Everyone who is surprised that Wall Street is beavering away to circumvent reform is invited to my next Saturday night poker game.

Revival of proprietary trading in technically defensible forms is unlikely to be the only tactic they devise. These traders are quite the clever guys and gals.

This prompts a question: If risk-based trading for account of the profit and loss of the banks lives on, did Dodd-Frank do enough to address the systemic risks known as "Too Big to Fail?" The answer is "no." Systemic risk is inevitable. It can only be mitigated by capital requirements, limitations on risky behavior and procedures that might minimize chaos and more fairly allocate losses if a disaster occurs. These measures help, but there will always be an element of risky behavior encouraged by access to the government funds in an extreme circumstance. As long as banks are big and interconnected, failure might well be intolerable. The best answer is to prohibit imprudently risky behavior, or at least make it less profitable.

Luckily, there will be opportunities to further mitigate systemic risk in the coming months. In particular, Barney Frank has announced hearings for this fall on financial sector compensation. These hearings may provide a productive opportunity to revisit TBTF.

The noble efforts by progressive members of congress to limit the size of financial institutions were probably doomed from the start to failure. The Administration, the Fed and congressional leadership were fixated on the belief that size enhances competitiveness, profitability and, therefore, security against failures. This, of course, ignores that the failure of a large bank, by itself, is more cataclysmic than the failure of a small one.

However, the greater issue has always been a function of inter-connectedness of the modern financial system. Financial institutions are a bit like the Borg from Star Trek, a race of apparent individuals who actually function collectively as a hive. Banks appear to be discrete businesses, but there are so many interbank transactions and obligations that a single default can easily start a chain reaction. The real problem is less "Too Big to Fail" than it is "Failures too Damaging to Permit."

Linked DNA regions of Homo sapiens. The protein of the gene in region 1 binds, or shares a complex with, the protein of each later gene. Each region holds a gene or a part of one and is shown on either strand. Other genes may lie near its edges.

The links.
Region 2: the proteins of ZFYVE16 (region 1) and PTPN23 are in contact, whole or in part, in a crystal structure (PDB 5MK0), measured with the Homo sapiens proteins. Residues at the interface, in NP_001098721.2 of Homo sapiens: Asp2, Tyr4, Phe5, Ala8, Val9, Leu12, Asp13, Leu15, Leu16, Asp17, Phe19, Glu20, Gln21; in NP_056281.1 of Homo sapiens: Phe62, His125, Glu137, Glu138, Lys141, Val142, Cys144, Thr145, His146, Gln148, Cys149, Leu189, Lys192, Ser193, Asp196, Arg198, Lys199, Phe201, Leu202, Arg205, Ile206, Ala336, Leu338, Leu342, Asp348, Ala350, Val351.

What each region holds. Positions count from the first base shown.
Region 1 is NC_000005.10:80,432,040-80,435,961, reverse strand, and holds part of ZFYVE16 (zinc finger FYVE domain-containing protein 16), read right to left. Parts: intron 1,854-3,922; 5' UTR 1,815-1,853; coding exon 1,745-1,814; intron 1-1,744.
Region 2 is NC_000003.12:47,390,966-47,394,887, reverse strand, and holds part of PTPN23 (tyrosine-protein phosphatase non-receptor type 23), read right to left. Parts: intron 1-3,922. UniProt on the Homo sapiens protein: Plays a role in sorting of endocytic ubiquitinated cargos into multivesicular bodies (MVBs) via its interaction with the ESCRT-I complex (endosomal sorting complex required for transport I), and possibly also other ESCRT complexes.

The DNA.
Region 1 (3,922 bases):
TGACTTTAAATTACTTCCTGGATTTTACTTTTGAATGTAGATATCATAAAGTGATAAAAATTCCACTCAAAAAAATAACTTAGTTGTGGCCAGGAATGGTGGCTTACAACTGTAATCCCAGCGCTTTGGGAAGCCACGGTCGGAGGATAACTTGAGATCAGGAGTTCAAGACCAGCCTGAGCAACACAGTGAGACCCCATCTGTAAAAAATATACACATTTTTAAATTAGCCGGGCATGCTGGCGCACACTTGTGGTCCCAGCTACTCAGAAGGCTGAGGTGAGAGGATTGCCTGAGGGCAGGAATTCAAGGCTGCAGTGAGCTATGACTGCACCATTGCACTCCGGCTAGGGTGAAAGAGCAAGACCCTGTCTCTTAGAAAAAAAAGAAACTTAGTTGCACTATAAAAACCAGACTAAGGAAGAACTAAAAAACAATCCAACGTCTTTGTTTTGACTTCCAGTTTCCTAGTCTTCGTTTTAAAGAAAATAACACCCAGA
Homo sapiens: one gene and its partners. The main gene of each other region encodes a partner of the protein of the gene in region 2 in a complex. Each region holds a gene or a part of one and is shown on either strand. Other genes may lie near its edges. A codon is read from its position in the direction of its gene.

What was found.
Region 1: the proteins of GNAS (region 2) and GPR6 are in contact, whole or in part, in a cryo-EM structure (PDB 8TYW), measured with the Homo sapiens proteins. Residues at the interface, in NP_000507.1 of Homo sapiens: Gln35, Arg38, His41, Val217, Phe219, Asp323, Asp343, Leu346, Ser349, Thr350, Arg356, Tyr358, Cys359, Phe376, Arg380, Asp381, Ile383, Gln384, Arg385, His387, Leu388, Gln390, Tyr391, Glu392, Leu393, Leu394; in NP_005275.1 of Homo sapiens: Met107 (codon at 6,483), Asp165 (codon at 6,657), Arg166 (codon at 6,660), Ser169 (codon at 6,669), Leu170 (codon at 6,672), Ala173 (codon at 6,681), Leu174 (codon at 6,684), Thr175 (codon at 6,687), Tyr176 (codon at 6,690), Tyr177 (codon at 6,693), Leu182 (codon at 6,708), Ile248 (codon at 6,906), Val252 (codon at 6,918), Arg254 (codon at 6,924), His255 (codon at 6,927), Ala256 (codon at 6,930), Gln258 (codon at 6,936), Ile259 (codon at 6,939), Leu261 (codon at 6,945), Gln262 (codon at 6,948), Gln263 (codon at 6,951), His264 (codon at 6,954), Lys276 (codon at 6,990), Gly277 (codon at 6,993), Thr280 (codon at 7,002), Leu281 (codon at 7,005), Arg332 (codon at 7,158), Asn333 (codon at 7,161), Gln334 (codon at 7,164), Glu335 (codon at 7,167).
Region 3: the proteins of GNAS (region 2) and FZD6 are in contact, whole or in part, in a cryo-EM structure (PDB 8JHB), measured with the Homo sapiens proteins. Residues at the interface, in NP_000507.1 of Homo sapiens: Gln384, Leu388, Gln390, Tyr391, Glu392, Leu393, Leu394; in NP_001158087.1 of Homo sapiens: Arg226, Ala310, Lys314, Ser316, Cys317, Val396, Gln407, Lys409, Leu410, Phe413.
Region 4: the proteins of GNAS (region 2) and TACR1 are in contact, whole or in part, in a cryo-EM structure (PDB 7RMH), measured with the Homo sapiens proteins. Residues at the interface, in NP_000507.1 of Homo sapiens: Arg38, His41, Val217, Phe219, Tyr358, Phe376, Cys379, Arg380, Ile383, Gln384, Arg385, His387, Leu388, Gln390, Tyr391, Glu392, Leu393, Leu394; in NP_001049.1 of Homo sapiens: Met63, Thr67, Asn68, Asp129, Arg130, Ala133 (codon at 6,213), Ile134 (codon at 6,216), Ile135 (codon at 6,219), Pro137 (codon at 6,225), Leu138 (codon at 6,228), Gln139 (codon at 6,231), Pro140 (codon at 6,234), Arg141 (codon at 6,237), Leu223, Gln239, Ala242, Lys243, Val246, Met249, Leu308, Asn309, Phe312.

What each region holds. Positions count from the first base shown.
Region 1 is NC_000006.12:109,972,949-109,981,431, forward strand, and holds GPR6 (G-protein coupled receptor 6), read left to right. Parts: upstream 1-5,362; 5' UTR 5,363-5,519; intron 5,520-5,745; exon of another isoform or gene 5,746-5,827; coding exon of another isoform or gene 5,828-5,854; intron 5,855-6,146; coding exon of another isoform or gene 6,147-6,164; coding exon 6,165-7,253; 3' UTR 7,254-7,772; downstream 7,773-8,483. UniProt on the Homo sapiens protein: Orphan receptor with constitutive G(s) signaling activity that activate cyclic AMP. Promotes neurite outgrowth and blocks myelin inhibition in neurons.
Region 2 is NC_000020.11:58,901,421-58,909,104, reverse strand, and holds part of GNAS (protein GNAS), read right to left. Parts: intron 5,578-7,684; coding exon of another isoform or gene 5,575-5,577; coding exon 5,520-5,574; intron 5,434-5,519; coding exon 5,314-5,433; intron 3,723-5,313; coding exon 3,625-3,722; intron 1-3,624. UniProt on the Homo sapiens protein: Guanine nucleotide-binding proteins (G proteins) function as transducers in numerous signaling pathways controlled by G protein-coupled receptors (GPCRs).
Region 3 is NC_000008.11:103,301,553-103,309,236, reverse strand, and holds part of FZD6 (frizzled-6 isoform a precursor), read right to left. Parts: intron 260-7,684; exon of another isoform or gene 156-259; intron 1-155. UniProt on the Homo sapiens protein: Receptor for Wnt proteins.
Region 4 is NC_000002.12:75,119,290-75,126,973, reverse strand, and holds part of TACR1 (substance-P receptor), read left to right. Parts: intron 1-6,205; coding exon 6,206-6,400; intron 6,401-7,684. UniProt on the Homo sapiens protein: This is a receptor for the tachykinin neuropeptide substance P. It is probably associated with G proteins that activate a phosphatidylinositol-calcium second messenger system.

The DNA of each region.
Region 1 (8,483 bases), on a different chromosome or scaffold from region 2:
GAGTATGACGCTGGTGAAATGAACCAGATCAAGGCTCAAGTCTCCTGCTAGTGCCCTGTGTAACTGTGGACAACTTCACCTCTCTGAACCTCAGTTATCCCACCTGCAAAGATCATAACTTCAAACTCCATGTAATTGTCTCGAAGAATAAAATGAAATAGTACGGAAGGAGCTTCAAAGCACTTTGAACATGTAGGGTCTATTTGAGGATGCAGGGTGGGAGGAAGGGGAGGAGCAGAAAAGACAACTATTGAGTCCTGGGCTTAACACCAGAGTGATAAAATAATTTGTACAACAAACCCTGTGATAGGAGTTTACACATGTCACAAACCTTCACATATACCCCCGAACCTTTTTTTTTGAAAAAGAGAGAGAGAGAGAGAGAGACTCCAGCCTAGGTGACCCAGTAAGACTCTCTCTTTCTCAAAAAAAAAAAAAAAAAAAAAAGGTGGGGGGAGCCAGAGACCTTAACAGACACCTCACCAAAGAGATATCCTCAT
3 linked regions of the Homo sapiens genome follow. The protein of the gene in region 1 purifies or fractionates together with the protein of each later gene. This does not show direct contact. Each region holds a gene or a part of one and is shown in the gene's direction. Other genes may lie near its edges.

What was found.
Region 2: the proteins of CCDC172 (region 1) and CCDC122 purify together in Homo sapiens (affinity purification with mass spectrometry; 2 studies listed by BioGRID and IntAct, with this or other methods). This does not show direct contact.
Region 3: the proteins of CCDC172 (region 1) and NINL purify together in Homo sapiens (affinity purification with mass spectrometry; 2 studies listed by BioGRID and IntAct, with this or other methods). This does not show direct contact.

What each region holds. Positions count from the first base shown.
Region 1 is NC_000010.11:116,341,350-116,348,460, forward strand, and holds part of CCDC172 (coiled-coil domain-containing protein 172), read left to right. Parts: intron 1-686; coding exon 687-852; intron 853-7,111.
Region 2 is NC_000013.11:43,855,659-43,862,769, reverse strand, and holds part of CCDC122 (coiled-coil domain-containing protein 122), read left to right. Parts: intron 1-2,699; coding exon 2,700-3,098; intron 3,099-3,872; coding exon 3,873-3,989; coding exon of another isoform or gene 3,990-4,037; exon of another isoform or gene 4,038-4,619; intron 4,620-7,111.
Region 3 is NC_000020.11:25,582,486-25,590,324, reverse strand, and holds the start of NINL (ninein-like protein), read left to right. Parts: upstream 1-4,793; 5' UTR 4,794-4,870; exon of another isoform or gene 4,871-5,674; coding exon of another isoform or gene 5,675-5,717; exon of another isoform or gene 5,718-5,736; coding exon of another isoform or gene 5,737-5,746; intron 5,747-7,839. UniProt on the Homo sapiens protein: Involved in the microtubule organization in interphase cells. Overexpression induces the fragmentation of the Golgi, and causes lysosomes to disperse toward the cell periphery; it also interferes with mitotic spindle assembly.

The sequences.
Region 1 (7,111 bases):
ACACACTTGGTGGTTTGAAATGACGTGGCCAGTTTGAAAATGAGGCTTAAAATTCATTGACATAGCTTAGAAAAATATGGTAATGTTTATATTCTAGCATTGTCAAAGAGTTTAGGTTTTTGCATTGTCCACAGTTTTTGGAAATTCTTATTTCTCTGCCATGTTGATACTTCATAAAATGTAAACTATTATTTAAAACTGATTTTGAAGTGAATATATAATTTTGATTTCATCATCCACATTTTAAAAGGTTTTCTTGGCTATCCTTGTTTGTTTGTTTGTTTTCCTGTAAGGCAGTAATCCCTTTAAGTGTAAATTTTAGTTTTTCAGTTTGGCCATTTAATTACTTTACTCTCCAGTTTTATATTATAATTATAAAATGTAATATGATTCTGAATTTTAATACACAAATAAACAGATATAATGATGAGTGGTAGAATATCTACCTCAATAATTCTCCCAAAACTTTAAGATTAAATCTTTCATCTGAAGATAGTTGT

Interbank transactions are essential. A primary purpose for banks is to facilitate free flows of money throughout the economy. A bank failure becomes a systemic problem when it causes the flow to stop out of fear that other banks might fail. Panics like this occurred in 1907 and in the Great Depression, and institutions like the Federal Reserve and the FDIC were established to address the risk. Nonetheless, it happened again in 2008.

Financial institutions are far less likely than other businesses to decline slowly into failure. Liquidity (ready access to cash) is essential to a bank. It provides credibility that the bank can meet the many obligations which are its stock-in-trade. A bank's liquidity can evaporate instantaneously. If one source of liquidity develops doubts and reduces or eliminates credit availability, the other sources will often follow suit creating a death spiral. Facts are often less important than rumors. The proximate causes of the Bear Stearns and Lehman failures were more widespread rumors than demonstrable facts.

Trading activity poses the greatest risk to liquidity. The need for cash is large (theoretically infinite for most derivatives) and immediate. Recall that the axe fell on AIG when Goldman and other counterparties demanded cash collateral in amounts far beyond that which could be funded. They were concerned about the risk of future losses, not current ones.

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Because failure can strike a financial institution like a lightning bolt (especially one significantly involved in trading), the insolvency resolution provisions of the Dodd-Frank legislation cannot be the complete answer. These provisions can forestall panic among banks if one or more becomes troubled; and it certainly helps to restore order after a failure by providing sensible options. But interbank panics can be as uncontrollable and difficult to predict as an earthquake.

The inescapable truth is that the best way to address TBTF is by curbing risky behavior, principally trading. The financial sector will resist this by defending every trench and employing every tactic. Given the enormous trading volumes and the scope of derivatives traded, the opportunity to generate unbelievable profit is simply too large to abandon. Superior information technology, market intelligence and liquidity (as well as several less savory practices available to Wall Street) constitute advantages with which most market participants cannot compete. Trading is like printing money for these institutions, until they inevitably make a mistake and lose even more in one fell swoop.